“How do I see karma? In the Hindu framework I have set out above, it reflects the confluence of reincarnation and the law of cause and effect.
As we paddle as best we can on our personal rivers of life, we exercise our free will to pay our personal cosmic debts, to access any opportunities to learn whatever we need to learn for our personal development, and to prepare for the next life. We thus effectively create, as a consequence of bumbling through life as best as possible, the cliffs through which our river of life will flow during our next sojourn on Earth, and the rocky impediments and chasms we will find on the way. How we deal with these and the cross-currents created by other personal destinies related to us will determine our future lives. No gods, saints, or spirits are therefore necessary as determinants. However, they may be able to intrude, to help, if they choose to; presumably they too have free will.
Since each of us is an integral part of a number of collectives, there will result a complex network of personal destinies. The expected web, and possibly nested mesh, of personal destinies would presumably be reflected ultimately in tribal and possibly national destinies. These might influence species development, although a major contributor might also be genetic mutations, which are truly accidents of nature.
What place is there for the major religions? Divested of the detritus of dogma deliberately designed to distinguish each sect or faith from the others, and then to enable a claim of an unwarranted theological superiority, and thereby an exclusive path to heaven, two core beliefs are shared by these religions, except Buddhism. First is a claim of a creator god. The second is that, since humans are the products of this creation, we are bonded to one another.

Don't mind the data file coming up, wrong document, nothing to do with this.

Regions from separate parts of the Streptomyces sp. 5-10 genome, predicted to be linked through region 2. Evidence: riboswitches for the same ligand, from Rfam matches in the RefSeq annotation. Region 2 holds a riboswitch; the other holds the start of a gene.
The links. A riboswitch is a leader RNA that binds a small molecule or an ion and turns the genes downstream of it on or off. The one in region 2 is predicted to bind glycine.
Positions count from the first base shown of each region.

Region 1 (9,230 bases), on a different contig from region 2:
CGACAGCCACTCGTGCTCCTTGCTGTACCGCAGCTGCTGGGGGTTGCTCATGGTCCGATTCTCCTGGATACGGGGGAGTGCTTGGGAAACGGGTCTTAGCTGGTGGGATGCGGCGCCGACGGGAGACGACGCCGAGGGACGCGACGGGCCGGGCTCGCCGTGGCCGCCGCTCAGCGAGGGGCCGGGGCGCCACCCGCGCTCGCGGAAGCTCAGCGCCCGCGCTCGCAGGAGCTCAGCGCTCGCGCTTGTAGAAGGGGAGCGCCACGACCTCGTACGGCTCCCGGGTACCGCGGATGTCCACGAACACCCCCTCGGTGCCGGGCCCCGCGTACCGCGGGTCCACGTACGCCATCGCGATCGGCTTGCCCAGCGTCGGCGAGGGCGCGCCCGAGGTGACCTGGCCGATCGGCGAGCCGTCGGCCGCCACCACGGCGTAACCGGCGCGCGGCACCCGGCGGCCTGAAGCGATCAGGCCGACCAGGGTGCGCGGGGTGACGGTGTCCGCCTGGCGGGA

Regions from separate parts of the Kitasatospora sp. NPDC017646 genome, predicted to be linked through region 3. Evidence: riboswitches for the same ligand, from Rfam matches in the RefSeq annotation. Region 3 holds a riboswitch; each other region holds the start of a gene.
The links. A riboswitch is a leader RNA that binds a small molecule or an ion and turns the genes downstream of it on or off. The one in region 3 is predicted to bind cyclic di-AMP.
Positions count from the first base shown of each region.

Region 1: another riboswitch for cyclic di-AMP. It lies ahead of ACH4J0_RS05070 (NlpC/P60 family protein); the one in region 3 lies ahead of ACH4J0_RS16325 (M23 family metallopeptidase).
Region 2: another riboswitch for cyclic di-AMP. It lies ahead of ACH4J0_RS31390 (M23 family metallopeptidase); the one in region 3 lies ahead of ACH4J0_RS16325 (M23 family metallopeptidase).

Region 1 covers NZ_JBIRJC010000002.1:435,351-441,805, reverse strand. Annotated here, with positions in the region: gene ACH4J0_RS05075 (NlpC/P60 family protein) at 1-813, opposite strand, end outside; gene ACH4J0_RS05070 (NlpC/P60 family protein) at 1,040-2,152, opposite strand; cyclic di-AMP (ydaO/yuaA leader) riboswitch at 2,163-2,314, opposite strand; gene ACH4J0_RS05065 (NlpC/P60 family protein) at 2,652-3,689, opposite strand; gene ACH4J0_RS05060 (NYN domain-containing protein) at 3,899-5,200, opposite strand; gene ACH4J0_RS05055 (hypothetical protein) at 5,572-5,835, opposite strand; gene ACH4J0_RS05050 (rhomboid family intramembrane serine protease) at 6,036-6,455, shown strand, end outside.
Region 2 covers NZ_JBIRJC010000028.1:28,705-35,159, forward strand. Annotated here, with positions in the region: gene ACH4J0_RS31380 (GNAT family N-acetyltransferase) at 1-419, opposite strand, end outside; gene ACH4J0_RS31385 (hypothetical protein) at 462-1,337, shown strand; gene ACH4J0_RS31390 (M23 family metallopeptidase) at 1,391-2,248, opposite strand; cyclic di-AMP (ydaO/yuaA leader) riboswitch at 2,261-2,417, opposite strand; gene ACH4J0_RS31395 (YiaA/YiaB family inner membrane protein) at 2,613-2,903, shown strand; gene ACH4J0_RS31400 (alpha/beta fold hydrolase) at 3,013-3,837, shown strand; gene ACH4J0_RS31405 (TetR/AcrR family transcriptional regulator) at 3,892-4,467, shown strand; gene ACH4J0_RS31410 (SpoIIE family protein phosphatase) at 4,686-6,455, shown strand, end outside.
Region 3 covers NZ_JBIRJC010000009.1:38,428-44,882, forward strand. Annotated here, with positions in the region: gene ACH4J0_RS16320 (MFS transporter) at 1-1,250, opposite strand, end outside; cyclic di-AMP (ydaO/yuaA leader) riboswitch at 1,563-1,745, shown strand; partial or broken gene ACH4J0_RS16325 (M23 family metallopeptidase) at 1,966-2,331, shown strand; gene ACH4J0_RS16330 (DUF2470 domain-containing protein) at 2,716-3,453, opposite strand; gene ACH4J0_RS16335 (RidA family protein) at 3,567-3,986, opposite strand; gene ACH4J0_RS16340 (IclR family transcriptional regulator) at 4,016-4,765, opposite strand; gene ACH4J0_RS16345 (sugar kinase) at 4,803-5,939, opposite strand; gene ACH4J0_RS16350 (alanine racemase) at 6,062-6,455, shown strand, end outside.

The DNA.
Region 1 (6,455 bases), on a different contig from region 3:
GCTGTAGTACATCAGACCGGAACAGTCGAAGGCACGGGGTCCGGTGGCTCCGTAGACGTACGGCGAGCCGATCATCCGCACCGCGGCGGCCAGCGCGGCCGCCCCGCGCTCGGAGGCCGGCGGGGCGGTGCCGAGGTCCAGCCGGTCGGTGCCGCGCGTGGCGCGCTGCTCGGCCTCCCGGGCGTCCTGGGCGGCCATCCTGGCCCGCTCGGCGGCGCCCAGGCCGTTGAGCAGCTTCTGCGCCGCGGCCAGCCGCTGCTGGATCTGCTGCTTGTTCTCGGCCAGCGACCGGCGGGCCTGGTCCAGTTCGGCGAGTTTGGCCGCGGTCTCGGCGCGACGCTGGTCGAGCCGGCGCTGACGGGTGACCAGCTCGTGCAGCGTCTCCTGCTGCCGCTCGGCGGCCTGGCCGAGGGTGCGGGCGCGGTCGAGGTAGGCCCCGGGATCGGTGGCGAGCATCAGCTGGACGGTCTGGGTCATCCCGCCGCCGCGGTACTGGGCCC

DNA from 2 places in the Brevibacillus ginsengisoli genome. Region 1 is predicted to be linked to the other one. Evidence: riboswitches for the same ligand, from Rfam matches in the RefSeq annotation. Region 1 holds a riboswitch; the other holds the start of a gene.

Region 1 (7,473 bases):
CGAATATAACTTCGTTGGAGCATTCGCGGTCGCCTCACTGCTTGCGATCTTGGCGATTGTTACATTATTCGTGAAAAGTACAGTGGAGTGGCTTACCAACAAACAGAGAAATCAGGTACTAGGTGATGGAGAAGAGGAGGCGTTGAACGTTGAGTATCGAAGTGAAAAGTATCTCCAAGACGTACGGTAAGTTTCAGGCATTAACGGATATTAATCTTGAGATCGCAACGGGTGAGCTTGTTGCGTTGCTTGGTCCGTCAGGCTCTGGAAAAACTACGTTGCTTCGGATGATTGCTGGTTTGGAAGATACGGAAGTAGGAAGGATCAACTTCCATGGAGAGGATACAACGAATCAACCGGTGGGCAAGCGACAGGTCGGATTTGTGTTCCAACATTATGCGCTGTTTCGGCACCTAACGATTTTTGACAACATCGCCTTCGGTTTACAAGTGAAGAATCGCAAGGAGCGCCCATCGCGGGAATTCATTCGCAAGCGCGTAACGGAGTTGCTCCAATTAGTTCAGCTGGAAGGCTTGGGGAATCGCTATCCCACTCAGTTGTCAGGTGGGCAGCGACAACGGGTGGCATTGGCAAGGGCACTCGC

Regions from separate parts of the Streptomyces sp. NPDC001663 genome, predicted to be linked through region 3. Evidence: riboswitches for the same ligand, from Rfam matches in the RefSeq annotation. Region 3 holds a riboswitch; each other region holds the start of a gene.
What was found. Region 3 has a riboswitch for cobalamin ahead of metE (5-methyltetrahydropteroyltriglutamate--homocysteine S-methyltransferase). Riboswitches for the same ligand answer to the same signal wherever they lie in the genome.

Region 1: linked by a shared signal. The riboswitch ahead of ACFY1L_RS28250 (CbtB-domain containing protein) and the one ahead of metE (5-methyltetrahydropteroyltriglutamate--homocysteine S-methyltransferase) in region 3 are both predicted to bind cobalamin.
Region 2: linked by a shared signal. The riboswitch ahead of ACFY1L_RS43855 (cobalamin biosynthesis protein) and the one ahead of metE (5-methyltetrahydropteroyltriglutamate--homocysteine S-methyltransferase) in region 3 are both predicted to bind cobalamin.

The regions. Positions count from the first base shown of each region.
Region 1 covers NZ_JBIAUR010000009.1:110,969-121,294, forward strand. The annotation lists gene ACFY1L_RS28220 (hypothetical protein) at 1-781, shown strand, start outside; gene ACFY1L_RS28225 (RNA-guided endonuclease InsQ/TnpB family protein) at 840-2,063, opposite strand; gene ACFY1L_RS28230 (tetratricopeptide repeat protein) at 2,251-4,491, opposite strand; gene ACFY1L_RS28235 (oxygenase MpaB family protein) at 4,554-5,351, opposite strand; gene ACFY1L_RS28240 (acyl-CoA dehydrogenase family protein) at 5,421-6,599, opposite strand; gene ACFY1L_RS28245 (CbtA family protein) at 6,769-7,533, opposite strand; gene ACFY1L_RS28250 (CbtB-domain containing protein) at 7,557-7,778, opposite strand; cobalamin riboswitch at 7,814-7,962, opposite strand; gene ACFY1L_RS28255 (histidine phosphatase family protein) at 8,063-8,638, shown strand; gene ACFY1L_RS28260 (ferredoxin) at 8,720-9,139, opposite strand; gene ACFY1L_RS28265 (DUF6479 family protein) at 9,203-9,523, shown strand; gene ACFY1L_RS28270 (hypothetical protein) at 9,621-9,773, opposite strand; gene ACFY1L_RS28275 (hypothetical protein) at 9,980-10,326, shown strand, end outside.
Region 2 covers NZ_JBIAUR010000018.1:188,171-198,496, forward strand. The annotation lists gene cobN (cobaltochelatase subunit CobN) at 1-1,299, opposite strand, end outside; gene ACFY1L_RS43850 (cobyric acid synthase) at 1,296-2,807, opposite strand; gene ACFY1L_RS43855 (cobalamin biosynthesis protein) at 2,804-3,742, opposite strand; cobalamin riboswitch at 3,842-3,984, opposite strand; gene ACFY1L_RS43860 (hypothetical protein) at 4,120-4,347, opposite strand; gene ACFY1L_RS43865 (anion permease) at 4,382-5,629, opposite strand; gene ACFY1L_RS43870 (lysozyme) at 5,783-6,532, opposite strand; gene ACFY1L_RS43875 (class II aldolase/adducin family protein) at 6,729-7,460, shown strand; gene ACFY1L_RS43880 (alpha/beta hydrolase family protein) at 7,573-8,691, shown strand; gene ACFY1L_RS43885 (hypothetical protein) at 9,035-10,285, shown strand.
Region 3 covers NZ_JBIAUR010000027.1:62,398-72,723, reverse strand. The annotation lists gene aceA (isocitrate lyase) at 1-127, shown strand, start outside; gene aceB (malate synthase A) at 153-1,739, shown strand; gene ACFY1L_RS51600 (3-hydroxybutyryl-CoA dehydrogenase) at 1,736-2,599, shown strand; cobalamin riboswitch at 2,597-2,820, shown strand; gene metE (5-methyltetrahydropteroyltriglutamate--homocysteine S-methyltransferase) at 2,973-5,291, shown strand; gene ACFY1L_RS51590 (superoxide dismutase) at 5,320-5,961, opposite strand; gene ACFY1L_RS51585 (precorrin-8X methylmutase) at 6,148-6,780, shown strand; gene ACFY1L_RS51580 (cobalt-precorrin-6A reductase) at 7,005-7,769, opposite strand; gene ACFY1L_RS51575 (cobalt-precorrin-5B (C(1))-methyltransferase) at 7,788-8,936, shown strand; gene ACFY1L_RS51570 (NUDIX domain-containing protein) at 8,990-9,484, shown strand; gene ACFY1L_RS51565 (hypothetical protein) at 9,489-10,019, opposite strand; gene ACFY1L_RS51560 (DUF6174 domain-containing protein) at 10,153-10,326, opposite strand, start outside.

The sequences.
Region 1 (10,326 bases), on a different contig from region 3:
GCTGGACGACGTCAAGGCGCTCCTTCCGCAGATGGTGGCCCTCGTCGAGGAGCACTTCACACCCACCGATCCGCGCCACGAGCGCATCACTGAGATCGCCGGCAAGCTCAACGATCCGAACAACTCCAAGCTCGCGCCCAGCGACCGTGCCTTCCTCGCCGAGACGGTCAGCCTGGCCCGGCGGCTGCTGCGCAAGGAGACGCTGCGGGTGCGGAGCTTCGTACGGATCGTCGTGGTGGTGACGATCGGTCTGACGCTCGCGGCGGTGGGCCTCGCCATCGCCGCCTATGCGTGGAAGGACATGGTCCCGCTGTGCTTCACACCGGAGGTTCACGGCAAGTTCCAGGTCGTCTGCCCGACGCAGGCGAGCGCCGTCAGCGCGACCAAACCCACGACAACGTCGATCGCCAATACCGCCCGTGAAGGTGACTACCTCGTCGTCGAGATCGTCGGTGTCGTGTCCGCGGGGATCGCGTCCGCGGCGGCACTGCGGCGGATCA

What a wonderful concept. It is a great pity that it seems to apply only within the boundaries of each religious sect. The others are outsiders, heretics, heathens, etc. and are therefore not going to be ‘saved.’ Thus, in the name of their god, each priesthood is likely to display or even preach prejudice towards those not under its control or influence. There will, of course, be great exceptions – priests within each religion who are truly ecumenical (accepting related sects within their religion as non-competitive), or who are freethinkers in their tolerance, even accepting other religions as comparable paths to the one God of mankind. I have enjoyed conversing with some of these enlightened exceptions.”
(The above extracts from my book ‘Musings at Death’s Door’ will challenge those of a superior mien who just know that they are on the right track to Heaven; perhaps on the sole track, were their priests to be believed. I have been on the receiving end of ‘We know best’ recruiting campaigns.
I find it fascinating to see how the Old Testament is treated by some of the people I know as the be-all and end-all of guidance to the Pearly Gates. Are there not multiple paths in the jungle of existence that one could follow to the exit?
These extracts also raise the issue of personal destinies being in a ‘nested’ relationship with all other destinies, comparable to the nested fields of force in physics. In the event, the implication is not only that we humans are bonded to one another, but that the totality of all that is represents a significant mesh of inter-dependent relationships.)